The Prevost camp site, now part of the Gulf Islands National Park, also offers an excellent hike out to Peile Point where you can view Mayne, Galiano, Salt Spring, and Wallace Islands (and get cell service to tell everyone back home what they are missing!)
Total Distance: 28.07 km (Prevost Island to Musgrave Landing)
Moving Time: 4 hr 37 minutes
Moving Average Speed: 6.1 km / hr
The last full day began with seas so calm our images were reflected in detail in the water beside us. The skies were clear and there was a "soft" feel to the air. Paddling the shoreline of Prevost, Secret and Ackland Islands reveals a serene beauty that lulls you into a meditative state of mind (it certainly did me!) - the "carved" sandstone, the exotic arbutus trees, the eagles, the warm sun, and the even rhythm of the paddle strokes. The two and a half kilometer crossing back to Salt Spring and then along the shore of Ruckle Park brought us into the mouth of Fulford Harbour where we looked forward to a fortifying bowl of soup on Russell Island and the opportunity to stretch our legs.
The views from the south end of Salt Spring are simply magnificent - in front, the Saanich Peninsula with the snow-capped Olympic mountains beyond. Behind, Mt Baker which must be one of the most mystical and snowy mountains in the world, rising above the Gulf Island hills. Rounding Cape Keppel, you look into the wide expanse of Cowichan Bay behind which rise the snow covered tops of our own Vancouver Island mountains - it just doesn't get much better! Almost six hours after leaving our camp site on Wallace Island, we came ashore near Musgrave Landing to the primitive campsite made possible in part through the efforts of the Salt Spring Paddling Club. After twenty-eight kilometers it was time to give our kayaks a rest! A short hike takes the paddler, who still has energy to burn, into the small community of Musgrave Landing where there is a government dock and a few homes. A delicious meal of spicy Indian cuisine and a cup of hot tea topped off another perfect day in this paddling paradise.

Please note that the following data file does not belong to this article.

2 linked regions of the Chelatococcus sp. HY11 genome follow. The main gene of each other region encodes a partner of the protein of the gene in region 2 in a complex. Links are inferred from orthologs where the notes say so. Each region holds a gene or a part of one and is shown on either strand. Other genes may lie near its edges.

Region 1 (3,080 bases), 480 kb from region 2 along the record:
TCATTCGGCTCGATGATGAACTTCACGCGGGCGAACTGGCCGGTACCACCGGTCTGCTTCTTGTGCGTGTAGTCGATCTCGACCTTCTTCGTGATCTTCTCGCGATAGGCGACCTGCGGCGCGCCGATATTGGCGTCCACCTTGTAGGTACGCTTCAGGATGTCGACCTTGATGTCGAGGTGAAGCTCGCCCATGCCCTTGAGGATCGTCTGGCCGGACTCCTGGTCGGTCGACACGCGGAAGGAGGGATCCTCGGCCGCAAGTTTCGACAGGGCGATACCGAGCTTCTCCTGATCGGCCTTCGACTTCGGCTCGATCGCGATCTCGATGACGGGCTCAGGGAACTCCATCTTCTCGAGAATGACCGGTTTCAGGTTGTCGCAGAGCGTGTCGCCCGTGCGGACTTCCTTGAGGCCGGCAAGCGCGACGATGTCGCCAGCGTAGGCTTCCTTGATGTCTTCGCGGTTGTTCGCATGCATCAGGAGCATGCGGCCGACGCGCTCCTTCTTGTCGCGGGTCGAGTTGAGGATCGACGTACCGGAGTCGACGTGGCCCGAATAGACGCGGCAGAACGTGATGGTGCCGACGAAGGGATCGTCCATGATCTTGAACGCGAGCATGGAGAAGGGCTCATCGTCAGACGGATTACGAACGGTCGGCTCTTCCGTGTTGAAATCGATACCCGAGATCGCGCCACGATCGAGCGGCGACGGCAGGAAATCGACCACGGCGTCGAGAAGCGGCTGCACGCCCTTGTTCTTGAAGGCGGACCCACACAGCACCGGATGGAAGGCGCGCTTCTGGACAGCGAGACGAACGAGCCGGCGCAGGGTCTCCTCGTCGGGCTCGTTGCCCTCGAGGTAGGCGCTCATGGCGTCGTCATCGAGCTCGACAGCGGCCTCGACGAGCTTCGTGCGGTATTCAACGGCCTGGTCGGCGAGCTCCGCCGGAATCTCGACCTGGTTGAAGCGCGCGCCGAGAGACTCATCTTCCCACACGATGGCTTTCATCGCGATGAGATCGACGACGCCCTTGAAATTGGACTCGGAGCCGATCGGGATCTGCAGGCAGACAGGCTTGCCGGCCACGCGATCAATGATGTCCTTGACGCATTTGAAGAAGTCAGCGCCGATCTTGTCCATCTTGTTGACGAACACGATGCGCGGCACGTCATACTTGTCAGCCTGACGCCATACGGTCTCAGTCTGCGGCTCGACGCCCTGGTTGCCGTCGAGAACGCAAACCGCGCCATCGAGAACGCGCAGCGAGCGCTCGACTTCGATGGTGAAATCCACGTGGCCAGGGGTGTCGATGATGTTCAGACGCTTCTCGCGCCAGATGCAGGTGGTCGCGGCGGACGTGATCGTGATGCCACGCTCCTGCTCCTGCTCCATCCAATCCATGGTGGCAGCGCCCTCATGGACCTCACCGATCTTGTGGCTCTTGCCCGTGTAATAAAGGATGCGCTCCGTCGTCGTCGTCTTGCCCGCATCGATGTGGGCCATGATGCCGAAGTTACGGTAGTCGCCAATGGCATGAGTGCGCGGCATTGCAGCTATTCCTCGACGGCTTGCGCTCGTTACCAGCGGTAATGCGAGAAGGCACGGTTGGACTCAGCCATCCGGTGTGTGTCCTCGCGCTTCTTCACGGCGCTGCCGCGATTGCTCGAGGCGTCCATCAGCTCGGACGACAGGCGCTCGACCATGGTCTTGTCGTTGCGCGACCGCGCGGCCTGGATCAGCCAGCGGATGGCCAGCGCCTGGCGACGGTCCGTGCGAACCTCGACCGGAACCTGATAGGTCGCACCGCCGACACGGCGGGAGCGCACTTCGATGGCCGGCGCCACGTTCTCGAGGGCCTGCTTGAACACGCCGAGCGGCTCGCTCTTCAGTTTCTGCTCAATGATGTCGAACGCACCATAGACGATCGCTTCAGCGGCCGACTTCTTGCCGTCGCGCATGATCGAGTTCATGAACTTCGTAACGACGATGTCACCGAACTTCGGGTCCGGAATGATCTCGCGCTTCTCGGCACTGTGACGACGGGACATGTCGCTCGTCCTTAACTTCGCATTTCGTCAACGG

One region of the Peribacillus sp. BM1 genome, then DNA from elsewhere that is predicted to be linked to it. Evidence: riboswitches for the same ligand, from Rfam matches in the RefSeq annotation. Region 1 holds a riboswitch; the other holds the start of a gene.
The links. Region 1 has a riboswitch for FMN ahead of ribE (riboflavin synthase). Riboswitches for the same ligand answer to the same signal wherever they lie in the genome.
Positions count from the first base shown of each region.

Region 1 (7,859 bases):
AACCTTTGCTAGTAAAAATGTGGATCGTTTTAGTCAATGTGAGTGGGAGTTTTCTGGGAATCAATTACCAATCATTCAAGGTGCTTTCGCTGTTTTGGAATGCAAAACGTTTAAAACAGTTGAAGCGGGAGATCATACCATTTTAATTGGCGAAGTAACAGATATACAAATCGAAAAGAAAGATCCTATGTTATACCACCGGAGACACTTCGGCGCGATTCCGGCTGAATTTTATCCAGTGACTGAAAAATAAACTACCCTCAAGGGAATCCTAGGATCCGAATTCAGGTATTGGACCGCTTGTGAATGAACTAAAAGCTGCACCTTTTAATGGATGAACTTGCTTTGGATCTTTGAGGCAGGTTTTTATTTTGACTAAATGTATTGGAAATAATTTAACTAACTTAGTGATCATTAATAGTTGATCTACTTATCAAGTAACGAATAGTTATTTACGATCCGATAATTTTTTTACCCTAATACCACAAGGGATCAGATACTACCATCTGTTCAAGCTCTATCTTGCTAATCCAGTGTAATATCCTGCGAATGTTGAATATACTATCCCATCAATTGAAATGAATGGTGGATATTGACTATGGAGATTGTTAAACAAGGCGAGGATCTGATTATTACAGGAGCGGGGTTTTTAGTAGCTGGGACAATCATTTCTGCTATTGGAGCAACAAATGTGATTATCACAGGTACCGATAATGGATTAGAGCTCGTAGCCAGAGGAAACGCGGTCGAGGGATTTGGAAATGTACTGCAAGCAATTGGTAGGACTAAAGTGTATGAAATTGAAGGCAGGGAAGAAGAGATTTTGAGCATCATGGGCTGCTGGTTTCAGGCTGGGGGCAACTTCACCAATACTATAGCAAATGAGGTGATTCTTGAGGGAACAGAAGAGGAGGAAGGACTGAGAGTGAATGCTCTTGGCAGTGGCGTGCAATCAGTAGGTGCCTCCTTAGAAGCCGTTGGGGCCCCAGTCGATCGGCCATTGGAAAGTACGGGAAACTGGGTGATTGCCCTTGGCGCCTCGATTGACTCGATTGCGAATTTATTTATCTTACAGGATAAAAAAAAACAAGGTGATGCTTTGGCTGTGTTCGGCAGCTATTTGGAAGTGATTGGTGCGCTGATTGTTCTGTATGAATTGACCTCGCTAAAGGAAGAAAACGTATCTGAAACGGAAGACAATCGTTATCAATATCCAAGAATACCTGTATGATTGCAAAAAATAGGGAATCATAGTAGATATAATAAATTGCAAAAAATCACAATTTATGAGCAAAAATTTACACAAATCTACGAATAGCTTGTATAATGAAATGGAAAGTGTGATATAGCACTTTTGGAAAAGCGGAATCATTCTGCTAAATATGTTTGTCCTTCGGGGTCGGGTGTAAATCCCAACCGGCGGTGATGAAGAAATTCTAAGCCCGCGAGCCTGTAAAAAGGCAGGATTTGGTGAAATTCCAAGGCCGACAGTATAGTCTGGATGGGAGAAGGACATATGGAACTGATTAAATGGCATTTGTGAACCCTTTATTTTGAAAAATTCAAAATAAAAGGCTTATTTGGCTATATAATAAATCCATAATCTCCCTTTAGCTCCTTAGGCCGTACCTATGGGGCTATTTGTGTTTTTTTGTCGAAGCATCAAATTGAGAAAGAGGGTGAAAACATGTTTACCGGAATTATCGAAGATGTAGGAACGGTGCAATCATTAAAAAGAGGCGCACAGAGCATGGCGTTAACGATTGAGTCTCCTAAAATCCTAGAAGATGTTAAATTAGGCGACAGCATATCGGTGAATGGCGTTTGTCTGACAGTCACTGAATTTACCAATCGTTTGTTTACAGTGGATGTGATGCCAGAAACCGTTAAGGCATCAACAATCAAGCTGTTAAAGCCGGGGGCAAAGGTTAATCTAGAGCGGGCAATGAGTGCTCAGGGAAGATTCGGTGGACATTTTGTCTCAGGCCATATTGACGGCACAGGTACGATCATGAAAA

Total Distance: 12.57 km (Musgrave Landing to Maple Bay)
Moving Time: 2 hr 11 minutes
Moving Average Speed: 5.7 km / hr
The last day began with our usual 0530 start and by 0730 we had prepared and eaten breakfast, packed up gear and tents, built a temporary launch ramp and an inukshuk, and launched our kayaks for the remaining twelve kilometers or so back to Maple Bay. We savoured the remaining paddle strokes and felt most fortunate to have had the opportunity share in this small "expedition" together. There would be lots of stories to tell, gear lists to fine tune, further adventures to plan - but for now there was simply a feeling of deep satisfaction and gratitude for having had the opportunity to connect so closely with the natural world for just a few days. The energy of the paddle eddies left behind will join with the currents and the tides and will remain for this writer, a small symbol of the interrelationship of all life and all energy on this fragile and so very beautiful island planet.
Total distance: 81.37 km / 43.9 nm
Yes, Aristotle was right on, "adventure is (indeed!) worthwhile."
SPOT satellite messenger review coming soon!
Image above: Paddling the Glenthorne Passage, Andrew approaches the tip of Secret Island.